Herberger Academy student heads to National Spelling Bee
Sumaita Mulk won’t just be sightseeing when she travels to Washington, D.C., later this month. She’ll be calling on her sprachgefühl (speller’s intuition – and, yes, she knows how to spell it) when she competes in the Scripps National Spelling Bee, May 29-31.
Mulk, 12, is a student at the Gary K. Herberger Young Scholars Academy, an initiative of ASU’s Mary Lou Fulton Teachers College. She qualified for the national competition by winning the Arizona Educational Foundation’s statewide spelling bee and will be one of 278 spellers competing for the national crown, which carries a $30,000 cash award and other prizes.
While she confesses to a certain amount of nervousness, Mulk says she’s excited about the prospect of competing.
“The thought of all that money gets me motivated," she says. "But I think my parents are actually even more excited than I am.”
Mulk, a Goodyear resident, says the cliché about hard work paying off is true regarding her spelling success.
“I think I’ve always been a relatively good speller, but most of my spelling ‘talent’ comes from studying for at least an hour every day. I do have some natural speller’s intuition, but it’s been honed quite a bit from studying.”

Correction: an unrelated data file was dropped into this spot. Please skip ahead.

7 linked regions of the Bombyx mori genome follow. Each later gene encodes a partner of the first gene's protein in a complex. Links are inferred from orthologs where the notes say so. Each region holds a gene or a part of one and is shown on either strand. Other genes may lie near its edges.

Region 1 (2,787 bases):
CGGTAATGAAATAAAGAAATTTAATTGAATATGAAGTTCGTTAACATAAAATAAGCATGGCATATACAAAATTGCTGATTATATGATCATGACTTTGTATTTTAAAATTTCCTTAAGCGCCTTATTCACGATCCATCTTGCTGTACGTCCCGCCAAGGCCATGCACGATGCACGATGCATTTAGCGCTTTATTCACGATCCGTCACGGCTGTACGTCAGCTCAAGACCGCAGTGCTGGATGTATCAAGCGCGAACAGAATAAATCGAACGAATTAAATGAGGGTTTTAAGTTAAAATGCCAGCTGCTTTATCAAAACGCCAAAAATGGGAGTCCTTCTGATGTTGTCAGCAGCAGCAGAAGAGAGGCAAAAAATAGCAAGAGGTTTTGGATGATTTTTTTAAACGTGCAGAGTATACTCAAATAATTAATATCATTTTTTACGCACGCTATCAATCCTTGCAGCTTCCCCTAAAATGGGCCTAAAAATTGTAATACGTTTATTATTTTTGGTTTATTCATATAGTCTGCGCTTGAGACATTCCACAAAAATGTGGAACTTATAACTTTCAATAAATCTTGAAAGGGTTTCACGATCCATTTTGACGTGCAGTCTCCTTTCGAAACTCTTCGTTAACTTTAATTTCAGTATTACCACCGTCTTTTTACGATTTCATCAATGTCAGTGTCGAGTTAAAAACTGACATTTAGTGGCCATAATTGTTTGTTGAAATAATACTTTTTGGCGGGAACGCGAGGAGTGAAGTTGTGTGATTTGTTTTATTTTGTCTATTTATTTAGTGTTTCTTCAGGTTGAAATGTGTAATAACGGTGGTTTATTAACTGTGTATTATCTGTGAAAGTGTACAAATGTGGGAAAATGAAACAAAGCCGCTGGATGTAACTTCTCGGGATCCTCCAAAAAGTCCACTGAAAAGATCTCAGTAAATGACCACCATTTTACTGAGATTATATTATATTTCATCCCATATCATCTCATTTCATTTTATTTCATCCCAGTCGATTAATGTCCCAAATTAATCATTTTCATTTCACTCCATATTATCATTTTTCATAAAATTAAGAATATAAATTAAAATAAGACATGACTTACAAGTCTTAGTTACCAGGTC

The Herberger Academy, located on ASU’s West campus, is completing its inaugural academic year and has attracted gifted students from across metropolitan Phoenix. The academy is Arizona’s first university-based school specifically designed to meet the unique educational, social and emotional needs of gifted young adolescents.
“Our curriculum breaks down barriers between subject areas to make learning more meaningful for students,” says Kimberly Lansdowne, executive director of the Herberger Academy. “We also have more flexibility than a traditional school in terms of enabling students to spend additional time pursuing specific interests they are passionate about.”
“I like how the teachers provide plenty of time to work on homework and spelling," Mulk says. "This helps me a lot because every bit of studying helps. Attending the Herberger Academy has helped my spelling prowess.”
That prowess led Mulk to win the Arizona competition by successfully spelling “oubliette,” a word of French origin that means a dungeon with an opening only at the top. She has a variety of tools up her sleeve to spell whatever word may come her way during the competition.
“It depends on the word,” she explains. “Sometimes I KISS (Keep It Simple Stupid), other times I use my knowledge of stem and the word’s language of origin, and still other times I just guess and rely on my sprachgefühl.”
Mulk’s bottom-line advice for others who want to follow in her footsteps: “Study, study, study.”
Applications are now being accepted for gifted students interested in joining the Gary K. Herberger Young Scholars Academy when the next cohort begins its studies in August. More information is available at http://herbergeracademy.asu.edu/.